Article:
principal asset, collective farms, state farms, mineral fuels, important economic activity
Lithuania had a primarily agricultural economy before the USSR annexed the country in 1940. In the next 50 years the USSR fully integrated Lithuania into the Soviet system. The Soviets abolished private ownership in agriculture, replacing it with collective or state farms. They also forced rapid urbanization by relocating workers from other parts of the USSR to Lithuania, where they built massive factories to produce industrial goods for the entire Soviet bloc. The rapid reorientation of trade relationships following independence in 1991 sent the Lithuania economy into depression. The gross domestic product (GDP), which measures the value of all goods and services, decreased sharply every year until 1994. Price deregulation and higher costs for imported energy produced massive inflation. Yet by the mid-1990s, Lithuania ranked among the better performing economies of those transitioning from the old Soviet system to a free market.
A country without abundant natural resources, Lithuania possesses a highly skilled workforce and a developed infrastructure. Its strategic location is a principal asset, with an ice-free port on the Baltic Sea and its largest city a rail and highway hub connecting Russia, Belarus, Ukraine, and other parts of Eastern Europe. Since independence, the country’s leadership has directed the transfer of state-owned enterprises to private hands and adopted measures such as reforms of the legal system to encourage foreign investment.
Lithuania’s GDP in 2000 was $11.3 billion, the largest of the Baltic states. Industry, which in 2000 was again expanding after the contraction following independence, contributed 33 percent of GDP. Agriculture, forestry, and fishing together produced 8 percent. The broad services sector, which includes trade and financial activities, produced 59 percent.
Livestock breeding and dairy farming are the dominant agricultural activities in Lithuania. The principal crops are potatoes, grains such as barley and wheat, and sugar beets. The collective farms of the Soviet era were divided and privatized as part of the country’s economic transition, resulting in many small and inefficient farms. Forests cover nearly one-third of the country, and the cutting and processing of timber is an important economic activity. The Lithuanian commercial fishing fleet catches mackerels, sardinellas, and herring. Agriculture, forestry, and fishing accounted for 24 percent of employment in 1995.
Based on the value of output, the most important manufactures in Lithuania are processed foods, petroleum products, and textiles, clothing, and beverages. Mineral resources include large reserves of peat and materials used in construction such as limestone, gravel, and clay. Lithuania has small deposits of petroleum and natural gas. In 1995 industry—including manufacturing, construction, and mining—accounted for 28 percent of employment.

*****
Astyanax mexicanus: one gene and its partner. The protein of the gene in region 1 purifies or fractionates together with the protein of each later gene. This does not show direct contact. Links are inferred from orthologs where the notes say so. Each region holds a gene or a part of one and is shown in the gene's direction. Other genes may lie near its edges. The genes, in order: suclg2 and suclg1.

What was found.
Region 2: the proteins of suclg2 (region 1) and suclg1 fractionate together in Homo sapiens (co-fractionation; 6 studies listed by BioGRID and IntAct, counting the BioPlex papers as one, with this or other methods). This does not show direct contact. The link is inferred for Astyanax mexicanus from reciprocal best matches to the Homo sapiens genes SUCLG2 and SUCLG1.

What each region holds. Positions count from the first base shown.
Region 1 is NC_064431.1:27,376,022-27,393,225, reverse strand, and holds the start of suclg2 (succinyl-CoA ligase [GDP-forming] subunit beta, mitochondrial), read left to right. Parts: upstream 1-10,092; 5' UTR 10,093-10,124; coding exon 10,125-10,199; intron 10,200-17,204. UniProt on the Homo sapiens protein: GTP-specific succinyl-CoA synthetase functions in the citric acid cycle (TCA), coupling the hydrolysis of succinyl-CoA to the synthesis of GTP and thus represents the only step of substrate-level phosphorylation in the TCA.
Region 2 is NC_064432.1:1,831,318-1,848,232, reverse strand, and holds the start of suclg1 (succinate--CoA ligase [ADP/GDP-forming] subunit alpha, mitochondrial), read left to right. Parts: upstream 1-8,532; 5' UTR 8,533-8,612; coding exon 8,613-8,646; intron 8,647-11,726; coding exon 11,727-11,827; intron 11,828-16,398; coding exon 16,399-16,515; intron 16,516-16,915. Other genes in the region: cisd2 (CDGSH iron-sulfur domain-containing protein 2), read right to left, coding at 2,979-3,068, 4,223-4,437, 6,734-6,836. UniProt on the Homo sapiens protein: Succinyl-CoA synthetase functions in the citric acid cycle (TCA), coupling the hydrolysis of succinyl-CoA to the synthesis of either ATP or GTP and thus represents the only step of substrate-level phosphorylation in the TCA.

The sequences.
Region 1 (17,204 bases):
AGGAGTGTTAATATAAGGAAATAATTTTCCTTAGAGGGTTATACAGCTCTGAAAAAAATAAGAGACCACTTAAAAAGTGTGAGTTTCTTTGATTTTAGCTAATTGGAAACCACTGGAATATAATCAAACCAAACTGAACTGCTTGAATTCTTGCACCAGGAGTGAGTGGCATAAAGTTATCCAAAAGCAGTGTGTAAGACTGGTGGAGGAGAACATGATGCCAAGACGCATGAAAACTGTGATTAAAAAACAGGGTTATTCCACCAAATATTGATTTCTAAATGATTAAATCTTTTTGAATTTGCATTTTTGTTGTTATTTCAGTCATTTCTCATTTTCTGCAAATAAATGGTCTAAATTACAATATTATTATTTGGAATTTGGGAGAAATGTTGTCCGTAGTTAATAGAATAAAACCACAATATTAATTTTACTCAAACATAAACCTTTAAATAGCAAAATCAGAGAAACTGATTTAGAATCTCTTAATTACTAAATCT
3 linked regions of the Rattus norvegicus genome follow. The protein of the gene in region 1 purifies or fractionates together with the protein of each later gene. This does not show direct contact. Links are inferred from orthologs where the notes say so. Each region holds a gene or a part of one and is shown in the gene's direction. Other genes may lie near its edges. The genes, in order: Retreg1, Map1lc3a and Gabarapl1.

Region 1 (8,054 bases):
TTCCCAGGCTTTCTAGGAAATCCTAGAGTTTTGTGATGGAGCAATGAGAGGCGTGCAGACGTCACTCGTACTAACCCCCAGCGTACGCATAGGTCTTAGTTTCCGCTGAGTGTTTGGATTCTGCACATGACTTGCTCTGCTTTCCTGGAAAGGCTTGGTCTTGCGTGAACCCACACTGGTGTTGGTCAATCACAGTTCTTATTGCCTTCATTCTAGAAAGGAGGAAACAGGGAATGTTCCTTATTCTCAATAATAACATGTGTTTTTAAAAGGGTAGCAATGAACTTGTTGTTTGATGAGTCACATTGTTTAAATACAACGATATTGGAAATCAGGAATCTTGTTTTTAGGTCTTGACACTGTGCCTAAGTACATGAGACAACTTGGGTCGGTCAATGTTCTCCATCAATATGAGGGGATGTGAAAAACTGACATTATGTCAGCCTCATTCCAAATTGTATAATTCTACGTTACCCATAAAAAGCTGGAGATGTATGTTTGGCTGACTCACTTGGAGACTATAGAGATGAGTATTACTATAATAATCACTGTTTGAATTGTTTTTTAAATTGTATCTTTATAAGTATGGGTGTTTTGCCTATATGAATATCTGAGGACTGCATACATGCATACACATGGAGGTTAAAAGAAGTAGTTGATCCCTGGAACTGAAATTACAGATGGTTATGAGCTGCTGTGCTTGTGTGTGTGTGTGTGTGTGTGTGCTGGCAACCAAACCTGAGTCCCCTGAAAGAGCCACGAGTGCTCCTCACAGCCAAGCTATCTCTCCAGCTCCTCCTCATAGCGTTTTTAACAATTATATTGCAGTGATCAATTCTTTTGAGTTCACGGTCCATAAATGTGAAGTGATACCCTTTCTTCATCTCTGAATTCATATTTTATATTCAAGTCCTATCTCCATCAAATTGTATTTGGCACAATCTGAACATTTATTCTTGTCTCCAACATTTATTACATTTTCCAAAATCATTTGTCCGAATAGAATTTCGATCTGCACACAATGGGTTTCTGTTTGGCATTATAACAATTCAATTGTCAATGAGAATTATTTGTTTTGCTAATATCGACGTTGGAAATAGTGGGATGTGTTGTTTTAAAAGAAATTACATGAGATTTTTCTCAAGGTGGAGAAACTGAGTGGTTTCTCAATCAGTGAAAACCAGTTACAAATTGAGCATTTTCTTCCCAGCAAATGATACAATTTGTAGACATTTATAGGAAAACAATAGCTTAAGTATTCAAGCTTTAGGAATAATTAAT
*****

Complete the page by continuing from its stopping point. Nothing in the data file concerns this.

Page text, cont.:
Lithuania has a well-developed system for generating power, allowing it to export electricity. In 1999 the country produced 73 percent of its electricity in the Ignalina nuclear plant, 23.89 percent in thermal facilities burning petroleum products, and 3 percent in hydroelectric facilities. Lithuania supplies gas and electricity to the Kaliningrad Oblast of Russia. In 1997 the European Bank for Reconstruction and Development (EBRD) began pressing for closure within ten years of the Ignalina plant, which it considers unsafe.
Russia is Lithuania’s main trading partner for both imports and exports. Other leading buyers of Lithuanian goods are Germany, Belarus, Latvia, Ukraine, the Netherlands, and Poland. Other leading suppliers of imports are Germany, Poland, Italy, Denmark, and Finland. In terms of value, leading exports are machinery and transportation equipment, mineral fuels and metals, and consumer goods. Lithuania, Latvia, and Estonia established a Baltic free trade area for agricultural goods in 1997.
After gaining independence, Lithuania began making plans to introduce its own currency, the litas, to replace the Russian ruble in circulation. Lithuanian officials decided to first introduce coupons to supplement rubles, which were in short supply. The talonas (Lithuanian for “coupon”) was issued freely, because it was assumed that a wide circulation of the coupons would aid Lithuanian consumers, with minimal negative economic consequences. But with energy price shocks and a policy of indexing wages and pensions, inflation became rampant, and the value of the talonas dropped steadily. The litas was introduced as the sole legal tender in 1993, after which the litas supply fluctuated. In March 1994 the parliament passed legislation that fixed the litas to the United States dollar at a rate of 4 litas per U.S.$1.
Lithuania is a member of the International Monetary Fund (IMF), the International Bank for Reconstruction and Development (World Bank), and the European Bank for Reconstruction and Development (EBRD). In May 1995 the country became an associate member of the European Union (EU). It subsequently submitted an application for full EU membership. In December 1997 Latvia and Lithuania were among five Eastern European countries invited to join the EU as part of its second round of expansion; no timetable was set for that expansion. Estonia was invited at that time to join the organization in its first round of expansion, with talks beginning in March 1998.
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